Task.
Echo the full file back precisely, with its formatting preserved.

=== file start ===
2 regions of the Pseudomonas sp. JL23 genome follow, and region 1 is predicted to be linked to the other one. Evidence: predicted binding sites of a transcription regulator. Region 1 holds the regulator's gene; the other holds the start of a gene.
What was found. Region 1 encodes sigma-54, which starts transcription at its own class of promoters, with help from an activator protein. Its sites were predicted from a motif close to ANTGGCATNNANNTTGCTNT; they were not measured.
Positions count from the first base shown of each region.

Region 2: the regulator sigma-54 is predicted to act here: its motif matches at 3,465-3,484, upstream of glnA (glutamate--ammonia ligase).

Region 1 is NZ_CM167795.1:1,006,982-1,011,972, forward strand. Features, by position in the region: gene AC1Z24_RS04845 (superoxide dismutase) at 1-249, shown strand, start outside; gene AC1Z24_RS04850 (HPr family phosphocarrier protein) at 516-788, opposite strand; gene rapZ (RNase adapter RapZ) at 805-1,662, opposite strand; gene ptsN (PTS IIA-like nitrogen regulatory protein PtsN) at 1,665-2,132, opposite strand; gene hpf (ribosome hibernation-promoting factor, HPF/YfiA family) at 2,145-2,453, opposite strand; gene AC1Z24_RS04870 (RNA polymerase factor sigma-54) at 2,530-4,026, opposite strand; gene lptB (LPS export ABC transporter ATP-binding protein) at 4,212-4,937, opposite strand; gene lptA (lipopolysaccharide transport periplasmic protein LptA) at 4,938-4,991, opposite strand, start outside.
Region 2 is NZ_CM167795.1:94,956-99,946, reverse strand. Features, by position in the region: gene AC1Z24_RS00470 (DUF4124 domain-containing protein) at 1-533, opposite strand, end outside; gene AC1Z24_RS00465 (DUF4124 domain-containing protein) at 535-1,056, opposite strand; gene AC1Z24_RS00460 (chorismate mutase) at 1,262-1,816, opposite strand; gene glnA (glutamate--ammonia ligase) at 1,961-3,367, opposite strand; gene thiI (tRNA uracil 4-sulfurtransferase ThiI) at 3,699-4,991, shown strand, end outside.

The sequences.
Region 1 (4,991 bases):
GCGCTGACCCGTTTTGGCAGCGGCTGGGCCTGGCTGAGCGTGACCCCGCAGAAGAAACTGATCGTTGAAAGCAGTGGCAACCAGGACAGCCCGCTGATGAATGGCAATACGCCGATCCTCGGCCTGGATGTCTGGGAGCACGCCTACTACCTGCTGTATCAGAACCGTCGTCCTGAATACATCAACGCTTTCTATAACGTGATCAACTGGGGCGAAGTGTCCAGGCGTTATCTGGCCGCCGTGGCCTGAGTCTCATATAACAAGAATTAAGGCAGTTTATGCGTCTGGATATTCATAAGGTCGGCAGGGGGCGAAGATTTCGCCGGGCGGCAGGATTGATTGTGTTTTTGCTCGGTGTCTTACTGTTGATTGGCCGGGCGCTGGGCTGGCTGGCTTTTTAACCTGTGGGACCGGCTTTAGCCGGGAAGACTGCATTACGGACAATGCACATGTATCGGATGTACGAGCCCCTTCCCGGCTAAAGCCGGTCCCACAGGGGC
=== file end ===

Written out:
2 regions of the Pseudomonas sp. JL23 genome follow, and region 1 is predicted to be linked to the other one. Evidence: predicted binding sites of a transcription regulator. Region 1 holds the regulator's gene; the other holds the start of a gene.
What was found. Region 1 encodes sigma-54, which starts transcription at its own class of promoters, with help from an activator protein. Its sites were predicted from a motif close to ANTGGCATNNANNTTGCTNT; they were not measured.
Positions count from the first base shown of each region.

Region 2: the regulator sigma-54 is predicted to act here: its motif matches at 3,465-3,484, upstream of glnA (glutamate--ammonia ligase).

Region 1 is NZ_CM167795.1:1,006,982-1,011,972, forward strand. Features, by position in the region: gene AC1Z24_RS04845 (superoxide dismutase) at 1-249, shown strand, start outside; gene AC1Z24_RS04850 (HPr family phosphocarrier protein) at 516-788, opposite strand; gene rapZ (RNase adapter RapZ) at 805-1,662, opposite strand; gene ptsN (PTS IIA-like nitrogen regulatory protein PtsN) at 1,665-2,132, opposite strand; gene hpf (ribosome hibernation-promoting factor, HPF/YfiA family) at 2,145-2,453, opposite strand; gene AC1Z24_RS04870 (RNA polymerase factor sigma-54) at 2,530-4,026, opposite strand; gene lptB (LPS export ABC transporter ATP-binding protein) at 4,212-4,937, opposite strand; gene lptA (lipopolysaccharide transport periplasmic protein LptA) at 4,938-4,991, opposite strand, start outside.
Region 2 is NZ_CM167795.1:94,956-99,946, reverse strand. Features, by position in the region: gene AC1Z24_RS00470 (DUF4124 domain-containing protein) at 1-533, opposite strand, end outside; gene AC1Z24_RS00465 (DUF4124 domain-containing protein) at 535-1,056, opposite strand; gene AC1Z24_RS00460 (chorismate mutase) at 1,262-1,816, opposite strand; gene glnA (glutamate--ammonia ligase) at 1,961-3,367, opposite strand; gene thiI (tRNA uracil 4-sulfurtransferase ThiI) at 3,699-4,991, shown strand, end outside.

The sequences.
Region 1 (4,991 bases):
GCGCTGACCCGTTTTGGCAGCGGCTGGGCCTGGCTGAGCGTGACCCCGCAGAAGAAACTGATCGTTGAAAGCAGTGGCAACCAGGACAGCCCGCTGATGAATGGCAATACGCCGATCCTCGGCCTGGATGTCTGGGAGCACGCCTACTACCTGCTGTATCAGAACCGTCGTCCTGAATACATCAACGCTTTCTATAACGTGATCAACTGGGGCGAAGTGTCCAGGCGTTATCTGGCCGCCGTGGCCTGAGTCTCATATAACAAGAATTAAGGCAGTTTATGCGTCTGGATATTCATAAGGTCGGCAGGGGGCGAAGATTTCGCCGGGCGGCAGGATTGATTGTGTTTTTGCTCGGTGTCTTACTGTTGATTGGCCGGGCGCTGGGCTGGCTGGCTTTTTAACCTGTGGGACCGGCTTTAGCCGGGAAGACTGCATTACGGACAATGCACATGTATCGGATGTACGAGCCCCTTCCCGGCTAAAGCCGGTCCCACAGGGGC